• ‘Climate emergency’ was the word of the year for 2019
  • The pandemic didn’t make waves until March
  • Many of the words are related to U.S. issues

The impeachment of President Donald Trump. Australian bushfires. Protests over racial injustice. And of course, the pandemic. Too much for one year. So much in fact that the Oxford English Dictionary picked words of the year for 2020.

“Toxic” was the word of the year for 2018, while “climate emergency” earned the top spot last year. But this year is different. Rather than picking just one word, the Oxford English Dictionary went through a chronological list of words of the year.

“The English language, like all of us, has had to adapt rapidly and repeatedly this year,” the OED stated in a report published Monday. “Given the phenomenal breadth of language change and development during 2020, Oxford Languages concluded that this is a year which cannot be neatly accommodated in one single word.”

“Bushfire” saw an increase in usage in early January as Australia suffered its worst bushfire season on record. A government report found the fires pushed koalas close to extinction and destroyed more than 11.2 million hectares of land.

But that was quickly passed by “impeachment” by the middle of the month. The House of Representatives in late 2019 voted to approve articles of impeachment against President Donald Trump for abuse of power and for obstructing a congressional probe into Ukraine. The articles of impeachment were delivered to the Senate in late January. That leads to the word of the month for February: “acquittal.”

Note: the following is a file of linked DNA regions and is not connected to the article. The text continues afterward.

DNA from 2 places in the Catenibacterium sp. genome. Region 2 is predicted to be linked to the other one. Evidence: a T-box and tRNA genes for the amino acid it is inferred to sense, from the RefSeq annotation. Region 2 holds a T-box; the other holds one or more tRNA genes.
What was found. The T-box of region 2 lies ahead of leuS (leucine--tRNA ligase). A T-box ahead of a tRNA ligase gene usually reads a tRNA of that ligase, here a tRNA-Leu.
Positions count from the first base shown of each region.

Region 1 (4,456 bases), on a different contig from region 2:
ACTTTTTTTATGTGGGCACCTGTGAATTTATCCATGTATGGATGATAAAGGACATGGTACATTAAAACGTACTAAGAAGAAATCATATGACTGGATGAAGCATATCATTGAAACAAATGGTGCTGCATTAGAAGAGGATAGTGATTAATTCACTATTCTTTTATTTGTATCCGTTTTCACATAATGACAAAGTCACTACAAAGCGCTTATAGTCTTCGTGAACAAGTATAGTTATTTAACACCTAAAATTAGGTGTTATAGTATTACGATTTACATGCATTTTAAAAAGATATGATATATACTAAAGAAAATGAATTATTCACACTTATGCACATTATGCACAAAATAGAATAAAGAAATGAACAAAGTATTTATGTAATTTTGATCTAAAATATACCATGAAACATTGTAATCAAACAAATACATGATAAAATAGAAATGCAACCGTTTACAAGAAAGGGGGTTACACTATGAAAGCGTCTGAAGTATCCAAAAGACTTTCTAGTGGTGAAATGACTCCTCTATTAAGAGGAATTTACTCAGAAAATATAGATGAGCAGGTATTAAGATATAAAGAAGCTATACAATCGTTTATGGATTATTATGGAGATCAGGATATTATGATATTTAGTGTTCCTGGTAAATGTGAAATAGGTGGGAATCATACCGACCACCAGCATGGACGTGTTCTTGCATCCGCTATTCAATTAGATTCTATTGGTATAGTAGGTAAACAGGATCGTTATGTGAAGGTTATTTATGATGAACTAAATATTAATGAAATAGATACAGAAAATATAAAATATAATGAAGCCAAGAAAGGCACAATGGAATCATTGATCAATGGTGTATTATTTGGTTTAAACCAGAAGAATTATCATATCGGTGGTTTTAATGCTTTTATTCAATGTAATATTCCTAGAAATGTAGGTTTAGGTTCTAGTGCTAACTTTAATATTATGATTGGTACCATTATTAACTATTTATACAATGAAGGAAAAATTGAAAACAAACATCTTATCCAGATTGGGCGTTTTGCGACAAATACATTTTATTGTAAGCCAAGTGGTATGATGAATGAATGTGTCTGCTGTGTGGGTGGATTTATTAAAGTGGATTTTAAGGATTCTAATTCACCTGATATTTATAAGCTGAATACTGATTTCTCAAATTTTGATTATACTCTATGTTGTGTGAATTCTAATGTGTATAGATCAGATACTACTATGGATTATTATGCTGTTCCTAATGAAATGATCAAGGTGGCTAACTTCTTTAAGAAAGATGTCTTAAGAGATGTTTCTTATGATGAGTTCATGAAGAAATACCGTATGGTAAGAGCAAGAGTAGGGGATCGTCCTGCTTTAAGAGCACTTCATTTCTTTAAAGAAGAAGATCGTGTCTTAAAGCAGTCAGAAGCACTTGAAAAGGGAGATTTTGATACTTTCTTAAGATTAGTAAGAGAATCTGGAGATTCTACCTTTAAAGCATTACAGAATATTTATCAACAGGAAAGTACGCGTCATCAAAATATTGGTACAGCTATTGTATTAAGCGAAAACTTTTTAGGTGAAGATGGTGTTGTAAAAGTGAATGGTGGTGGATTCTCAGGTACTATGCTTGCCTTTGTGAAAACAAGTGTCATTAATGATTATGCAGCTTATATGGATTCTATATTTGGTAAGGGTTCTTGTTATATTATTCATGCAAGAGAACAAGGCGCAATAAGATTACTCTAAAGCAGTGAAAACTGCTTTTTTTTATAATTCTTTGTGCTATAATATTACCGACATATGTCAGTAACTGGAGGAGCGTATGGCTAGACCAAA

Then the world changed. “Coronavirus” earned the top spot in March when it became synonymous with the SARS-CoV-2 virus. The first cases of the virus were reported in late December in China and the World Health Organization issued a pandemic declaration in March.

By late March, “COVID-19” saw popular usage, followed by “lockdown” and “social distancing” for the month of April.

Optimism, it seemed, had surfaced in May when “reopening” became the popular word, according to the OED, as some early restrictions eased. But after the fatal police slayings of George Floyd, Breonna Taylor and other people of color, “Black Lives Matter” took the spotlight away from the pandemic by June.

As protests erupted across the United States and Europe, “BIPOC,” a shortened form of black, indigenous and other people of color, became a thing in July, as did “cancel culture,” a reference to various boycotts as an expression of public frustration.

The United States is still coping with election turmoil nearly four weeks after the Nov. 3 contest. But as early as August, the OED found, “mail-in” was trending because of the increased use of early voting by mail during the pandemic.

August also saw a major uprising in Belarus after long-time leader Alexander Lukashenko claimed an unprecedented sixth term in office as the nation’s first and only president. For the OED, that’s why “Belarusian” shared the August spotlight with “mail-in.”

By September, “moonshot,” a reference to a lofty goal, saw increased usage after the British government launched an aggressive campaign to test for COVID-19.

Global attention shifted gears a bit in October, with “net zero” seeing popular use after Chinese President Xi Jinping announced an agenda to achieve carbon neutrality by 2060. But it had to share the attention with “superspreader” after a series of high-profile events at the White House created a wave of infections among the U.S. political elite.

And that brings us to November, where the OED did not compile enough data to list a word.

Closing its book on the year to date, the OED said the list offers an interesting snapshot for 2020.

“From the sobering discourse of pandemics and politics, to the light-hearted neologisms that have emerged in times of darkness, language is the common thread connecting these shared experiences across the globe,” it concluded.

Apple fans were used as an example in Merriam-Webster's defnintion of "sheeple." PDPics/Pixabay